Another logical trap is "begging the question" - when you assume your own premis as part of an argument. Suppose my son complains he does not want to eat vegetables. Were he to argue that "children should not be forcefed food that is tasteless", he would merely be begging the question: he has assumed his concluding premis - supposedly tasteless food need not be eaten by children- as part of his argument. It is verbiage without content.
In response to the comment that explained that Avi Shafran is after all a chareidi, and therefore he sees Torah and State as mutually exclusive values, I agree wholeheartedly, but that is not an argument - that is begging the question. An argument (or opinion essay) should explain to others why they should share your POV, not repeat your premis.
I made no attempt to defend the argument that the centrality of the state and torah are not mutually exclusive because as long as that possibility exists - and even the comment admitted it does, just labelled "religious zionism" - then Shafran's claim of either/or is a false dilemma.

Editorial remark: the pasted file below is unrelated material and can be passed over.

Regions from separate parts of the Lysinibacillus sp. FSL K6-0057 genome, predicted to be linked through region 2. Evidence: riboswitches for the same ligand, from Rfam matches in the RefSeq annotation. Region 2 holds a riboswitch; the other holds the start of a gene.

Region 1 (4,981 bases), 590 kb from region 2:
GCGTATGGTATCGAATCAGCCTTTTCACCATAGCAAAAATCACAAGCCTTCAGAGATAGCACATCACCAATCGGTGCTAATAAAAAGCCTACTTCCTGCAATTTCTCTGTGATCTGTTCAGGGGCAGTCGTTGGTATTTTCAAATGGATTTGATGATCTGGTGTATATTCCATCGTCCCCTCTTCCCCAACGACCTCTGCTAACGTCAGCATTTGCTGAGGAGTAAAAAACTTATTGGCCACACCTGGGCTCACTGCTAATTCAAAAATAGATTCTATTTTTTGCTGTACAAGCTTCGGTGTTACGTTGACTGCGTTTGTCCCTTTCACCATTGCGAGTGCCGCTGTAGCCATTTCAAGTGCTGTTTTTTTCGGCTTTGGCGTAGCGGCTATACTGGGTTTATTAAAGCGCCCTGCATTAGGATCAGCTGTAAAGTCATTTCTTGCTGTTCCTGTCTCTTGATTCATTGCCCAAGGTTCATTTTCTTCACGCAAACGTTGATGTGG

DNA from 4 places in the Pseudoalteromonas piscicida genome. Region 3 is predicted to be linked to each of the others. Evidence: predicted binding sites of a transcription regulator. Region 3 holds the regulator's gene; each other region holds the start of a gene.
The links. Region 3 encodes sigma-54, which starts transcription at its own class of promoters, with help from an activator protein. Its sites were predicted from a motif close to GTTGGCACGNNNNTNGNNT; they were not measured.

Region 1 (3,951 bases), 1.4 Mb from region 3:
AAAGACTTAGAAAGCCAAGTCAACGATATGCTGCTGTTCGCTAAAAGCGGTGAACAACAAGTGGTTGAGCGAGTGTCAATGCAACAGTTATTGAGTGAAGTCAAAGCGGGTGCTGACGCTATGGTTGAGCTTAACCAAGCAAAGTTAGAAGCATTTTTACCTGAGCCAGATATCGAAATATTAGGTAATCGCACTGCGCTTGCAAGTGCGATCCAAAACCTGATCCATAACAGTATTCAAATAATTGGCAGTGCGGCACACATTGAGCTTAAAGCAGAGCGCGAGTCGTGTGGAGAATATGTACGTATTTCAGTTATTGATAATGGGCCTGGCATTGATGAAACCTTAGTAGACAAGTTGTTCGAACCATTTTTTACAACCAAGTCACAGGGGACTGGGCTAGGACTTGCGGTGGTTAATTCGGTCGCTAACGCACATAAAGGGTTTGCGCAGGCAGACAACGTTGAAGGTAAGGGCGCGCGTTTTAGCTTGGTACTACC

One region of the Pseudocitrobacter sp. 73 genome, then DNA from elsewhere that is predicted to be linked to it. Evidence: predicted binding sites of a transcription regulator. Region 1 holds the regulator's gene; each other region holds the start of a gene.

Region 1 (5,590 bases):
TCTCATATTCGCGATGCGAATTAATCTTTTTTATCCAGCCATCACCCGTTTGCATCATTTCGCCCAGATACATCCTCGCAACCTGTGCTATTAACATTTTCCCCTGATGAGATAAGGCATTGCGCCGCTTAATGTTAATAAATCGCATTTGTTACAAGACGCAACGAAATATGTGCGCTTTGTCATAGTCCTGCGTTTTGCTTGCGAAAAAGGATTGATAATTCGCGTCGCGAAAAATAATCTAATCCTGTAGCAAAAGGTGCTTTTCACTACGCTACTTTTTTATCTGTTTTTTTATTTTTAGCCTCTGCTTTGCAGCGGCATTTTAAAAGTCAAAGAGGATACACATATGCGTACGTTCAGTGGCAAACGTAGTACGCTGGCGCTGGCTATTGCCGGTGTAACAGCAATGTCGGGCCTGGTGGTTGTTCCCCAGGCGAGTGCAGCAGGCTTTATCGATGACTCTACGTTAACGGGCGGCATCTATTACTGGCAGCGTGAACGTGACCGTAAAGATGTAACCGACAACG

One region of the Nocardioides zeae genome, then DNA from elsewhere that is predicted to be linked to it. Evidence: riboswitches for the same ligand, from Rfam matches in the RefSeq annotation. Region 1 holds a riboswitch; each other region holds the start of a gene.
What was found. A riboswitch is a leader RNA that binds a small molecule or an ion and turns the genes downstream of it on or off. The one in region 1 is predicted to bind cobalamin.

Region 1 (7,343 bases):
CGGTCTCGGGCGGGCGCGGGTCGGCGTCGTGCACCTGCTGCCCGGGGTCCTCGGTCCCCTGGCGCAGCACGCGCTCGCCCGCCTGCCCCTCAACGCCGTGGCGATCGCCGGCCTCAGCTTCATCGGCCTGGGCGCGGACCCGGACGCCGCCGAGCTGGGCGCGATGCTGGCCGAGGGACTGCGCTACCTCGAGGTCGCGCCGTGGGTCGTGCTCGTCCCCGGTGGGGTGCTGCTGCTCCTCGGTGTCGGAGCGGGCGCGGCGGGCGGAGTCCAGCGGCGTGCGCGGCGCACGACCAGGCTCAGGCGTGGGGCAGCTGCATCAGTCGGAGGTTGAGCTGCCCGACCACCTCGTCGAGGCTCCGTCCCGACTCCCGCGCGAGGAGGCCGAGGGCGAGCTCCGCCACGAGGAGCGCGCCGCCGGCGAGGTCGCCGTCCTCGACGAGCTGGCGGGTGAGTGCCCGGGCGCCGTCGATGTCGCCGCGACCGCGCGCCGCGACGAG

Anyway, enough with the mini-logic course. Here is the real question that needs to be addressed by Shafran or anyone else in chareidi-land. Without labels that beg the question - e.g. "I believe X because I am chareidi and that's what we do", or "I don't believe Y because that is religious zionism and I don't do that", WHY is the belief in the centrality of the State and the centrality of Torah mutually exclusive values?